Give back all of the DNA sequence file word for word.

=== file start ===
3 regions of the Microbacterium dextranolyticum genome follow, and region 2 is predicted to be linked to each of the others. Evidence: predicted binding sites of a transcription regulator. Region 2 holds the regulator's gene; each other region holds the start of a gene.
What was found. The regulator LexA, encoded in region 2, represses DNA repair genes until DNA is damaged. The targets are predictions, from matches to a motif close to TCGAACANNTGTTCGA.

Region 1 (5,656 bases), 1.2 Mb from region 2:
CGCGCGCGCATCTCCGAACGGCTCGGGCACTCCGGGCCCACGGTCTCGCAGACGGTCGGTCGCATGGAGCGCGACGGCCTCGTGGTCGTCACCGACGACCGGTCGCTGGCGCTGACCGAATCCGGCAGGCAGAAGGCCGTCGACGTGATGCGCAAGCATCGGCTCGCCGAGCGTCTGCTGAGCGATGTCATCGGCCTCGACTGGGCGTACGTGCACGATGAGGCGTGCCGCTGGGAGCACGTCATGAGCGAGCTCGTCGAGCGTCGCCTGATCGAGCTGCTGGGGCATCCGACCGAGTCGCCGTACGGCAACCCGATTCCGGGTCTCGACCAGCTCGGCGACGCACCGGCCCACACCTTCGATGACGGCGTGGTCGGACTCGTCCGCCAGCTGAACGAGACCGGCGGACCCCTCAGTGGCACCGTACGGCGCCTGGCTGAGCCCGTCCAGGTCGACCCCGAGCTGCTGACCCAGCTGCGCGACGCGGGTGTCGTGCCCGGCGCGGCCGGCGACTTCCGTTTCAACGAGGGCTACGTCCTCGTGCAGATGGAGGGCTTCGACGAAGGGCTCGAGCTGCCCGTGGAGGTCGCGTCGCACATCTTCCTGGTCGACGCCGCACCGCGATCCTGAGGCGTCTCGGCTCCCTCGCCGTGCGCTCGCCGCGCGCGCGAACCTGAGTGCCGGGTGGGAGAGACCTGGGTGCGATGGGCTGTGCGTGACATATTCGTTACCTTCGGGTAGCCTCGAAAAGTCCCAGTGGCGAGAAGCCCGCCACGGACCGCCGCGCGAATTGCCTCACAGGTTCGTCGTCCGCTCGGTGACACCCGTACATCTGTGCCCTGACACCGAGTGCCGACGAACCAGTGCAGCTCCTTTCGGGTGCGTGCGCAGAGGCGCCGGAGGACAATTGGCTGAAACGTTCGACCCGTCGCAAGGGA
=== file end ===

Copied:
3 regions of the Microbacterium dextranolyticum genome follow, and region 2 is predicted to be linked to each of the others. Evidence: predicted binding sites of a transcription regulator. Region 2 holds the regulator's gene; each other region holds the start of a gene.
What was found. The regulator LexA, encoded in region 2, represses DNA repair genes until DNA is damaged. The targets are predictions, from matches to a motif close to TCGAACANNTGTTCGA.

Region 1 (5,656 bases), 1.2 Mb from region 2:
CGCGCGCGCATCTCCGAACGGCTCGGGCACTCCGGGCCCACGGTCTCGCAGACGGTCGGTCGCATGGAGCGCGACGGCCTCGTGGTCGTCACCGACGACCGGTCGCTGGCGCTGACCGAATCCGGCAGGCAGAAGGCCGTCGACGTGATGCGCAAGCATCGGCTCGCCGAGCGTCTGCTGAGCGATGTCATCGGCCTCGACTGGGCGTACGTGCACGATGAGGCGTGCCGCTGGGAGCACGTCATGAGCGAGCTCGTCGAGCGTCGCCTGATCGAGCTGCTGGGGCATCCGACCGAGTCGCCGTACGGCAACCCGATTCCGGGTCTCGACCAGCTCGGCGACGCACCGGCCCACACCTTCGATGACGGCGTGGTCGGACTCGTCCGCCAGCTGAACGAGACCGGCGGACCCCTCAGTGGCACCGTACGGCGCCTGGCTGAGCCCGTCCAGGTCGACCCCGAGCTGCTGACCCAGCTGCGCGACGCGGGTGTCGTGCCCGGCGCGGCCGGCGACTTCCGTTTCAACGAGGGCTACGTCCTCGTGCAGATGGAGGGCTTCGACGAAGGGCTCGAGCTGCCCGTGGAGGTCGCGTCGCACATCTTCCTGGTCGACGCCGCACCGCGATCCTGAGGCGTCTCGGCTCCCTCGCCGTGCGCTCGCCGCGCGCGCGAACCTGAGTGCCGGGTGGGAGAGACCTGGGTGCGATGGGCTGTGCGTGACATATTCGTTACCTTCGGGTAGCCTCGAAAAGTCCCAGTGGCGAGAAGCCCGCCACGGACCGCCGCGCGAATTGCCTCACAGGTTCGTCGTCCGCTCGGTGACACCCGTACATCTGTGCCCTGACACCGAGTGCCGACGAACCAGTGCAGCTCCTTTCGGGTGCGTGCGCAGAGGCGCCGGAGGACAATTGGCTGAAACGTTCGACCCGTCGCAAGGGA